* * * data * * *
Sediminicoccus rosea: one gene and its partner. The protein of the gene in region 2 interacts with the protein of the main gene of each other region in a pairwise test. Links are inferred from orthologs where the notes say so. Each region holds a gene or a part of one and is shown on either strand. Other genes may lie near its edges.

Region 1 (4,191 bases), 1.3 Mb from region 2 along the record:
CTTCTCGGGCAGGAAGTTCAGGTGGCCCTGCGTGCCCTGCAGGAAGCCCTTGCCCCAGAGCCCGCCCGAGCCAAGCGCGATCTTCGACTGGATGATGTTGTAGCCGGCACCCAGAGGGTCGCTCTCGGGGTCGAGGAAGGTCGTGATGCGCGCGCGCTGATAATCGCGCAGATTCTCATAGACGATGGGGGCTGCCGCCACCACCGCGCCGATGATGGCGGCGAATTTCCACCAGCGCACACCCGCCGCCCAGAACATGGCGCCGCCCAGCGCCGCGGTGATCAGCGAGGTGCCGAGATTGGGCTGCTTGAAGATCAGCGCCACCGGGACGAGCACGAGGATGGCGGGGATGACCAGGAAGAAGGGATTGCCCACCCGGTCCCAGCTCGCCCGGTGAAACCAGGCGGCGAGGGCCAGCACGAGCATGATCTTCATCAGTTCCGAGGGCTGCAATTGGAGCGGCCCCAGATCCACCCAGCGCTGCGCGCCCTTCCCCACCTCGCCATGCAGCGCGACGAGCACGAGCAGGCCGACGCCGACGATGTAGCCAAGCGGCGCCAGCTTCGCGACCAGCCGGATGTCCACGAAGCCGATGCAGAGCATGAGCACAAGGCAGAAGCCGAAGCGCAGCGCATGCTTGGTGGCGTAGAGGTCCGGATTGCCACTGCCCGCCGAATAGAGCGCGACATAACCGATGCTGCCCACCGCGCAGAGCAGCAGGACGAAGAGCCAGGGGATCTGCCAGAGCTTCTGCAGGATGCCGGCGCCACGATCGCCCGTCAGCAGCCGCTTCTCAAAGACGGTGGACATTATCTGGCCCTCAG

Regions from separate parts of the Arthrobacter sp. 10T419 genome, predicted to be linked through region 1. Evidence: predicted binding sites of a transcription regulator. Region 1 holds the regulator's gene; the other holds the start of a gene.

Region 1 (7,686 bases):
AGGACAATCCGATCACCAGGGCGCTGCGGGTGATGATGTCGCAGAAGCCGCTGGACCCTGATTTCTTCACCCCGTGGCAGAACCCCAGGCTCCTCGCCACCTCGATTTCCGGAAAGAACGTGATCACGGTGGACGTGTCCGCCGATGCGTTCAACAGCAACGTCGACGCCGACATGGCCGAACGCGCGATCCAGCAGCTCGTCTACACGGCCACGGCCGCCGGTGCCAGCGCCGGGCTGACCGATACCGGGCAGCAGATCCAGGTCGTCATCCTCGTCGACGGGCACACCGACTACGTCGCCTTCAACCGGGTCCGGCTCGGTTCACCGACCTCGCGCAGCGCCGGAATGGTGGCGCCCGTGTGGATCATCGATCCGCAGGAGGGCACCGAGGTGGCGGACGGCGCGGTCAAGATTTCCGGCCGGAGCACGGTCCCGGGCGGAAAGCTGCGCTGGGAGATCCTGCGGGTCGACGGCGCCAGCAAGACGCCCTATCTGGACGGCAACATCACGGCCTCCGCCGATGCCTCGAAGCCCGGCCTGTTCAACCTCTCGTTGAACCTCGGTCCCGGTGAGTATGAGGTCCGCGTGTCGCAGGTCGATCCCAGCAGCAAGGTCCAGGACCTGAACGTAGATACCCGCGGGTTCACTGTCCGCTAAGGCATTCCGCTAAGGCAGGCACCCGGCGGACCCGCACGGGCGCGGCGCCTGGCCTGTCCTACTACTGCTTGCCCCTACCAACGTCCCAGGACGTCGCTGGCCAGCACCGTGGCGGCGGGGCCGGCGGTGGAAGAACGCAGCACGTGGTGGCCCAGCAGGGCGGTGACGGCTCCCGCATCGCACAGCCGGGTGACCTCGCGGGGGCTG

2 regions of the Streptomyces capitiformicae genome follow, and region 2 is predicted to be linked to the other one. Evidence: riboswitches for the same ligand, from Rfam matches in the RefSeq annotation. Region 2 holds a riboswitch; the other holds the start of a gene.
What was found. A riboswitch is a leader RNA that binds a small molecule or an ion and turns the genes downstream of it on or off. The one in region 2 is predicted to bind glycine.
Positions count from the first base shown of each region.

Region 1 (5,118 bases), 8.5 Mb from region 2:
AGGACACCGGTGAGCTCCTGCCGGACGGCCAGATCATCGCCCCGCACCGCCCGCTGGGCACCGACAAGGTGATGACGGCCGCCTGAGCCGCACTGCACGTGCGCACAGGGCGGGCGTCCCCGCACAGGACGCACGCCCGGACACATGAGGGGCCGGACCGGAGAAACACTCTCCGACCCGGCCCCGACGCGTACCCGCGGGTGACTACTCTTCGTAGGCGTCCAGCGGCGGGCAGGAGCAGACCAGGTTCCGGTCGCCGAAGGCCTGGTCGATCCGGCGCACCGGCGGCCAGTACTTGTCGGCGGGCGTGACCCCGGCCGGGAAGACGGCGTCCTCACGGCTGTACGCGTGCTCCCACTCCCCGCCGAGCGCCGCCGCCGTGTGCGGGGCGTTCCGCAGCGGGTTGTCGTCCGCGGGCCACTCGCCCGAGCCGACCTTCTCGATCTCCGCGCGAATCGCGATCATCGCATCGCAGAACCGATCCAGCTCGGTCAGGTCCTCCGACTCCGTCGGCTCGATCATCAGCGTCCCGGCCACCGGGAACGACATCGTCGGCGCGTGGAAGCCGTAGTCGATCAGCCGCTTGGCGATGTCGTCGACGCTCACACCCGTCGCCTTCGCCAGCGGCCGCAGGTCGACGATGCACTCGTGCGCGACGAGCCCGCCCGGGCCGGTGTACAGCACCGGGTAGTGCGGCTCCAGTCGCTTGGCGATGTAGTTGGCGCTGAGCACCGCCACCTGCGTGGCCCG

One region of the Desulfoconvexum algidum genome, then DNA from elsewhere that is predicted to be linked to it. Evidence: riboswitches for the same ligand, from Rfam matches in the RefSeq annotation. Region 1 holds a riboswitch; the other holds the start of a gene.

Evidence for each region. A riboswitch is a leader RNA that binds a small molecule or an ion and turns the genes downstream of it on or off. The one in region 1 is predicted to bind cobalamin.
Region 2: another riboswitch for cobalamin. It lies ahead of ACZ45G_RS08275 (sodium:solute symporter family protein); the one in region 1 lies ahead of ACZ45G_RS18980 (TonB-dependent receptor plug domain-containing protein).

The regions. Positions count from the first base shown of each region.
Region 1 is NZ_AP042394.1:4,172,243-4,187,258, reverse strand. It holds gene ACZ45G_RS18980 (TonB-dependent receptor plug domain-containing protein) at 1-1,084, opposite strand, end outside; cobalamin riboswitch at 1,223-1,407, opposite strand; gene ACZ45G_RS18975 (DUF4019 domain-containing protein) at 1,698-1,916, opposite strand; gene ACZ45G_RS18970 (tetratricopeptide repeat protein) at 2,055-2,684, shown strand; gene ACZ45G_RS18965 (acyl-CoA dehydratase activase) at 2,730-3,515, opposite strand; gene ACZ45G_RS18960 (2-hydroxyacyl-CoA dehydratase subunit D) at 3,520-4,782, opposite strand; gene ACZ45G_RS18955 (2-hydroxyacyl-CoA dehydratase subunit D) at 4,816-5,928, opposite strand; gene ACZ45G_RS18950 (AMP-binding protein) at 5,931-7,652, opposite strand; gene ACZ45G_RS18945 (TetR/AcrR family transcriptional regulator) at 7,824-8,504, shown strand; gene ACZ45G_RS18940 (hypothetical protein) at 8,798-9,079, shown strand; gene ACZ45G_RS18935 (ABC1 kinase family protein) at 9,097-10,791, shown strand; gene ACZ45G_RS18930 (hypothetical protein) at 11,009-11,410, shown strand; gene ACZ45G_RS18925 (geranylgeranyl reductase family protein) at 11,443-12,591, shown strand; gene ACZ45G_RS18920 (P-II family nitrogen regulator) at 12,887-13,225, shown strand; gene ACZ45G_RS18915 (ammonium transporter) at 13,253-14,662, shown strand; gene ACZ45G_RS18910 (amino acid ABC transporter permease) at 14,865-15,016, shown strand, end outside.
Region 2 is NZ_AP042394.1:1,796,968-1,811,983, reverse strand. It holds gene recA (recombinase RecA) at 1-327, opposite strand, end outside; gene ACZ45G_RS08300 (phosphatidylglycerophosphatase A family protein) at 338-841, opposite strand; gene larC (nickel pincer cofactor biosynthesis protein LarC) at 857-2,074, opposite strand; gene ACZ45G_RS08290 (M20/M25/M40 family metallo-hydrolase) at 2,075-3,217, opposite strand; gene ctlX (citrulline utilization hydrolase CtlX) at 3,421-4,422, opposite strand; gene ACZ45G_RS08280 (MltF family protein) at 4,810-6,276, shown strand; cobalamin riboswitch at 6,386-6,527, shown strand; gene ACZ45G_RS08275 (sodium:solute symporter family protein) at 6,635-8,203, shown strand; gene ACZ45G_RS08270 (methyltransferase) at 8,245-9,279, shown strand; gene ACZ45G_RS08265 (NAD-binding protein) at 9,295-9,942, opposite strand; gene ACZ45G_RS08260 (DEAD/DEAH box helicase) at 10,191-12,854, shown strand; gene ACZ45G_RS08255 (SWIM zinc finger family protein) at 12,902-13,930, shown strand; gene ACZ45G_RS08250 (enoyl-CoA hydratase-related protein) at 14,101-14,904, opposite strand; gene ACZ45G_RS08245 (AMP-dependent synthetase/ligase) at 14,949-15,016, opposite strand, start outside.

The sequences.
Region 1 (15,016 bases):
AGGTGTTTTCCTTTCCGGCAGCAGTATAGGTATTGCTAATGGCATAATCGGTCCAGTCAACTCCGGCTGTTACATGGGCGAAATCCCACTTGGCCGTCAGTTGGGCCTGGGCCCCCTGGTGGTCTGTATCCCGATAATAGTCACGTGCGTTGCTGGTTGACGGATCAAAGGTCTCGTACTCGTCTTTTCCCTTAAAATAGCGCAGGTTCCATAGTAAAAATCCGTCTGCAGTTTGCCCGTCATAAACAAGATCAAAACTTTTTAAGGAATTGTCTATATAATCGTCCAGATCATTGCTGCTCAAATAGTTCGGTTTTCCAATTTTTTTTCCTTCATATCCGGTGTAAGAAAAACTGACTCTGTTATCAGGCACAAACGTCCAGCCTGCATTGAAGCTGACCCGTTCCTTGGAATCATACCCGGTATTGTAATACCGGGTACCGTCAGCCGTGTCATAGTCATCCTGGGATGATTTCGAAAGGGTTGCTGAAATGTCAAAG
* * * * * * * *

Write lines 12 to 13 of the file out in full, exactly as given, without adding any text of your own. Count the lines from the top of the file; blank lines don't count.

One region of the Desulfoconvexum algidum genome, then DNA from elsewhere that is predicted to be linked to it. Evidence: riboswitches for the same ligand, from Rfam matches in the RefSeq annotation. Region 1 holds a riboswitch; the other holds the start of a gene.

Evidence for each region. A riboswitch is a leader RNA that binds a small molecule or an ion and turns the genes downstream of it on or off. The one in region 1 is predicted to bind cobalamin.